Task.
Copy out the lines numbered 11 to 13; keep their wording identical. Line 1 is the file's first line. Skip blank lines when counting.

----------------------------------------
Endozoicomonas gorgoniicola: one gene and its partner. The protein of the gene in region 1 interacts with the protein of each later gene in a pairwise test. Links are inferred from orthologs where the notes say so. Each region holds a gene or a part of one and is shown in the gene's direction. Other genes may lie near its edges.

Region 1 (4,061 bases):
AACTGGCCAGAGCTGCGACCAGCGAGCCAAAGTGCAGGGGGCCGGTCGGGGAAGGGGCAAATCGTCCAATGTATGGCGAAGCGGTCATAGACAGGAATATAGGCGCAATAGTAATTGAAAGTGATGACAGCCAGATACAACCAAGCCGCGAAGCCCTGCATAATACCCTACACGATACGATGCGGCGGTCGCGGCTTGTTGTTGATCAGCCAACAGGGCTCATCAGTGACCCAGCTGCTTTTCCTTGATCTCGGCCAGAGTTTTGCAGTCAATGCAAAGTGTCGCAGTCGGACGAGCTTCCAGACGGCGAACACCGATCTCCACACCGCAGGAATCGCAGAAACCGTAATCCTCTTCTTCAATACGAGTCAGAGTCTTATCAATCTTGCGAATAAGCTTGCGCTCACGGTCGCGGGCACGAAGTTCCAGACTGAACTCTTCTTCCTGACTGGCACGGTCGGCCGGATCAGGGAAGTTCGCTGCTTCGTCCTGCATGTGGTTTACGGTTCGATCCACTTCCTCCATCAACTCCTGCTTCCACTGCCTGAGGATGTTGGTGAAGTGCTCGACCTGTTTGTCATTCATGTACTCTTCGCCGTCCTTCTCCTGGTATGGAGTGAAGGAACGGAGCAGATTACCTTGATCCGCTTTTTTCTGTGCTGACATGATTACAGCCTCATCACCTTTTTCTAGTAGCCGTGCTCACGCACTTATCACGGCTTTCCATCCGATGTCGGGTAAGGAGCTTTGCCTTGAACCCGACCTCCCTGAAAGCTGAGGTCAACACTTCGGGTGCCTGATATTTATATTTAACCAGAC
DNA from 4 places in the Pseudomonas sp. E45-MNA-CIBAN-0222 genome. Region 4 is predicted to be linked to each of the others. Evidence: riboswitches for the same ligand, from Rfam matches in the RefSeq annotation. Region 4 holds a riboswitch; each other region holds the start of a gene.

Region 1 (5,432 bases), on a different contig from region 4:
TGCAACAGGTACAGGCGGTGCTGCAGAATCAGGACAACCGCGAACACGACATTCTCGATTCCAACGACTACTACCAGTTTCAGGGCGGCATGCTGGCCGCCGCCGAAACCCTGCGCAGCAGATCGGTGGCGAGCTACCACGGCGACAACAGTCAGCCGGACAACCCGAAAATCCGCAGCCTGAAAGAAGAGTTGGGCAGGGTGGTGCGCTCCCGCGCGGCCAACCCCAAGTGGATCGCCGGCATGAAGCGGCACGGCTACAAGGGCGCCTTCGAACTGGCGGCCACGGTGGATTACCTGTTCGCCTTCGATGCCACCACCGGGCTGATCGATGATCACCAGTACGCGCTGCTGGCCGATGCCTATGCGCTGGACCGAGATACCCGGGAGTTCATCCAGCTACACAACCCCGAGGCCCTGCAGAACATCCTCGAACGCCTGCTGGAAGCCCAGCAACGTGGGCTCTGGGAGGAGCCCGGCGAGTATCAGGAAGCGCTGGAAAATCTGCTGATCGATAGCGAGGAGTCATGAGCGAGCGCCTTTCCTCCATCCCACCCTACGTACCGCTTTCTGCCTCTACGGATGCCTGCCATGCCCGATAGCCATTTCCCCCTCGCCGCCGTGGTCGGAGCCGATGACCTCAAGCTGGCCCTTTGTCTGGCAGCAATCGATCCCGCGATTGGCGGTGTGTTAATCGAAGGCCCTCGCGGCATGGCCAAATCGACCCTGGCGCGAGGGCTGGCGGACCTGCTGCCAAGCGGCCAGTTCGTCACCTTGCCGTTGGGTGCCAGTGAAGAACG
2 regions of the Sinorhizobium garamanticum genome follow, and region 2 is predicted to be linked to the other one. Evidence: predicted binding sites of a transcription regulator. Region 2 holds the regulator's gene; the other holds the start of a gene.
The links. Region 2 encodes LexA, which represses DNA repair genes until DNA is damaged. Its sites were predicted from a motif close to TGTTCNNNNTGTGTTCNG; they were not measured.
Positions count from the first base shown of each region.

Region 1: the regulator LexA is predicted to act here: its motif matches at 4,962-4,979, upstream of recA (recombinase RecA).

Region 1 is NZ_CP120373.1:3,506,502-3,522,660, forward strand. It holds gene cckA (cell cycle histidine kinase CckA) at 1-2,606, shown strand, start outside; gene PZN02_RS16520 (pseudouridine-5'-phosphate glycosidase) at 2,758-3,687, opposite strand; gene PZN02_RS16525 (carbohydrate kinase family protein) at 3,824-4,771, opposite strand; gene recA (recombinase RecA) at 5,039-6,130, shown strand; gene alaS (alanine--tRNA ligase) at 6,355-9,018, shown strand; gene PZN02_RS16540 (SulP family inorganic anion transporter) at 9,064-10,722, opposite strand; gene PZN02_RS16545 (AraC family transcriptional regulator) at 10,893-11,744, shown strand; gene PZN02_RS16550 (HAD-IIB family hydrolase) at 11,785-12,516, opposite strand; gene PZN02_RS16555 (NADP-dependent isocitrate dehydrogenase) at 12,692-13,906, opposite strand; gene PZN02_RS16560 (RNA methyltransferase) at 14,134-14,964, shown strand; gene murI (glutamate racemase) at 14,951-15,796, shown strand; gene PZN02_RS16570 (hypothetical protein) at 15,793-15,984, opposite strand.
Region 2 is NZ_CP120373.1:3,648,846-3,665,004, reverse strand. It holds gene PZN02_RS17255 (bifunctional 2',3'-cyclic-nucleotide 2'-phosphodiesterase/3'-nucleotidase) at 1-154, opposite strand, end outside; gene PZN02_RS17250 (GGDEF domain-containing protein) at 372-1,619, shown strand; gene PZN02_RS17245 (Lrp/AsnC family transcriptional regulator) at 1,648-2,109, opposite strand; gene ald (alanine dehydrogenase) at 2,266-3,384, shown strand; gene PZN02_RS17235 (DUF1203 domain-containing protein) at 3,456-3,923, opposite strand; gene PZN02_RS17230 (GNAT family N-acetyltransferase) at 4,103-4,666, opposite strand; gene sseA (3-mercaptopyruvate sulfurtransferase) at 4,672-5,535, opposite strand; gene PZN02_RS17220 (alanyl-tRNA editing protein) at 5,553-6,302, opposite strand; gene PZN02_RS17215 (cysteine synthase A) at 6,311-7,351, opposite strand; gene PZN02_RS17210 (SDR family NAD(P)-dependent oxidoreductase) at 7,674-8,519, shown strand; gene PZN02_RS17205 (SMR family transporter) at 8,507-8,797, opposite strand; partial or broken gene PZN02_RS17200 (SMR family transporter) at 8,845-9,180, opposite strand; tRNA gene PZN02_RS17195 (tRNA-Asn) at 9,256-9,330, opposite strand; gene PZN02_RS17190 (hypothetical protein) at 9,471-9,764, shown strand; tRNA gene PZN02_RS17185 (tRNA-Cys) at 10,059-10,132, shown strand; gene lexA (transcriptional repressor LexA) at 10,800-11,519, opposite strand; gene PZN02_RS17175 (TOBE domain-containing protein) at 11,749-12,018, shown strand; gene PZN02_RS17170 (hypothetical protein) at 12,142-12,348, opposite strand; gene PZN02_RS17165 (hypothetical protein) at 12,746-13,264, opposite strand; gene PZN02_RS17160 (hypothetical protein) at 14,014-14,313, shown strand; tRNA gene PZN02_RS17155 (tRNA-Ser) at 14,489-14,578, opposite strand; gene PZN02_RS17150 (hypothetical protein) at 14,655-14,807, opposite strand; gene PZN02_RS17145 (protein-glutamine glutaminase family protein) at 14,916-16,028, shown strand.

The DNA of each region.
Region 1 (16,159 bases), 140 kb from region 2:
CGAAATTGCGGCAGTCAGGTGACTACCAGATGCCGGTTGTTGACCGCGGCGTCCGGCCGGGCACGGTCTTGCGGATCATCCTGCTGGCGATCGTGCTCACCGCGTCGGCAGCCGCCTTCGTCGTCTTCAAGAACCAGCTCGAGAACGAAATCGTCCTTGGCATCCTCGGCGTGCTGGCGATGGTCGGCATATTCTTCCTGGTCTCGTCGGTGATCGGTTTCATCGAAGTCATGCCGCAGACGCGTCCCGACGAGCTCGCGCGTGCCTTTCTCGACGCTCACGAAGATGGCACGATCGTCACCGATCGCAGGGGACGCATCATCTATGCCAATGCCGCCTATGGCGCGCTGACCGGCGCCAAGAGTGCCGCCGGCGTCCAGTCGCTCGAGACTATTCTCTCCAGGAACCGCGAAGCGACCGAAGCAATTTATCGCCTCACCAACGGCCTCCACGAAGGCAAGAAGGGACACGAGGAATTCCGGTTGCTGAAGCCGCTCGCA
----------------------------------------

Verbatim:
Region 1 is NZ_CP120373.1:3,506,502-3,522,660, forward strand. It holds gene cckA (cell cycle histidine kinase CckA) at 1-2,606, shown strand, start outside; gene PZN02_RS16520 (pseudouridine-5'-phosphate glycosidase) at 2,758-3,687, opposite strand; gene PZN02_RS16525 (carbohydrate kinase family protein) at 3,824-4,771, opposite strand; gene recA (recombinase RecA) at 5,039-6,130, shown strand; gene alaS (alanine--tRNA ligase) at 6,355-9,018, shown strand; gene PZN02_RS16540 (SulP family inorganic anion transporter) at 9,064-10,722, opposite strand; gene PZN02_RS16545 (AraC family transcriptional regulator) at 10,893-11,744, shown strand; gene PZN02_RS16550 (HAD-IIB family hydrolase) at 11,785-12,516, opposite strand; gene PZN02_RS16555 (NADP-dependent isocitrate dehydrogenase) at 12,692-13,906, opposite strand; gene PZN02_RS16560 (RNA methyltransferase) at 14,134-14,964, shown strand; gene murI (glutamate racemase) at 14,951-15,796, shown strand; gene PZN02_RS16570 (hypothetical protein) at 15,793-15,984, opposite strand.
Region 2 is NZ_CP120373.1:3,648,846-3,665,004, reverse strand. It holds gene PZN02_RS17255 (bifunctional 2',3'-cyclic-nucleotide 2'-phosphodiesterase/3'-nucleotidase) at 1-154, opposite strand, end outside; gene PZN02_RS17250 (GGDEF domain-containing protein) at 372-1,619, shown strand; gene PZN02_RS17245 (Lrp/AsnC family transcriptional regulator) at 1,648-2,109, opposite strand; gene ald (alanine dehydrogenase) at 2,266-3,384, shown strand; gene PZN02_RS17235 (DUF1203 domain-containing protein) at 3,456-3,923, opposite strand; gene PZN02_RS17230 (GNAT family N-acetyltransferase) at 4,103-4,666, opposite strand; gene sseA (3-mercaptopyruvate sulfurtransferase) at 4,672-5,535, opposite strand; gene PZN02_RS17220 (alanyl-tRNA editing protein) at 5,553-6,302, opposite strand; gene PZN02_RS17215 (cysteine synthase A) at 6,311-7,351, opposite strand; gene PZN02_RS17210 (SDR family NAD(P)-dependent oxidoreductase) at 7,674-8,519, shown strand; gene PZN02_RS17205 (SMR family transporter) at 8,507-8,797, opposite strand; partial or broken gene PZN02_RS17200 (SMR family transporter) at 8,845-9,180, opposite strand; tRNA gene PZN02_RS17195 (tRNA-Asn) at 9,256-9,330, opposite strand; gene PZN02_RS17190 (hypothetical protein) at 9,471-9,764, shown strand; tRNA gene PZN02_RS17185 (tRNA-Cys) at 10,059-10,132, shown strand; gene lexA (transcriptional repressor LexA) at 10,800-11,519, opposite strand; gene PZN02_RS17175 (TOBE domain-containing protein) at 11,749-12,018, shown strand; gene PZN02_RS17170 (hypothetical protein) at 12,142-12,348, opposite strand; gene PZN02_RS17165 (hypothetical protein) at 12,746-13,264, opposite strand; gene PZN02_RS17160 (hypothetical protein) at 14,014-14,313, shown strand; tRNA gene PZN02_RS17155 (tRNA-Ser) at 14,489-14,578, opposite strand; gene PZN02_RS17150 (hypothetical protein) at 14,655-14,807, opposite strand; gene PZN02_RS17145 (protein-glutamine glutaminase family protein) at 14,916-16,028, shown strand.

The DNA of each region.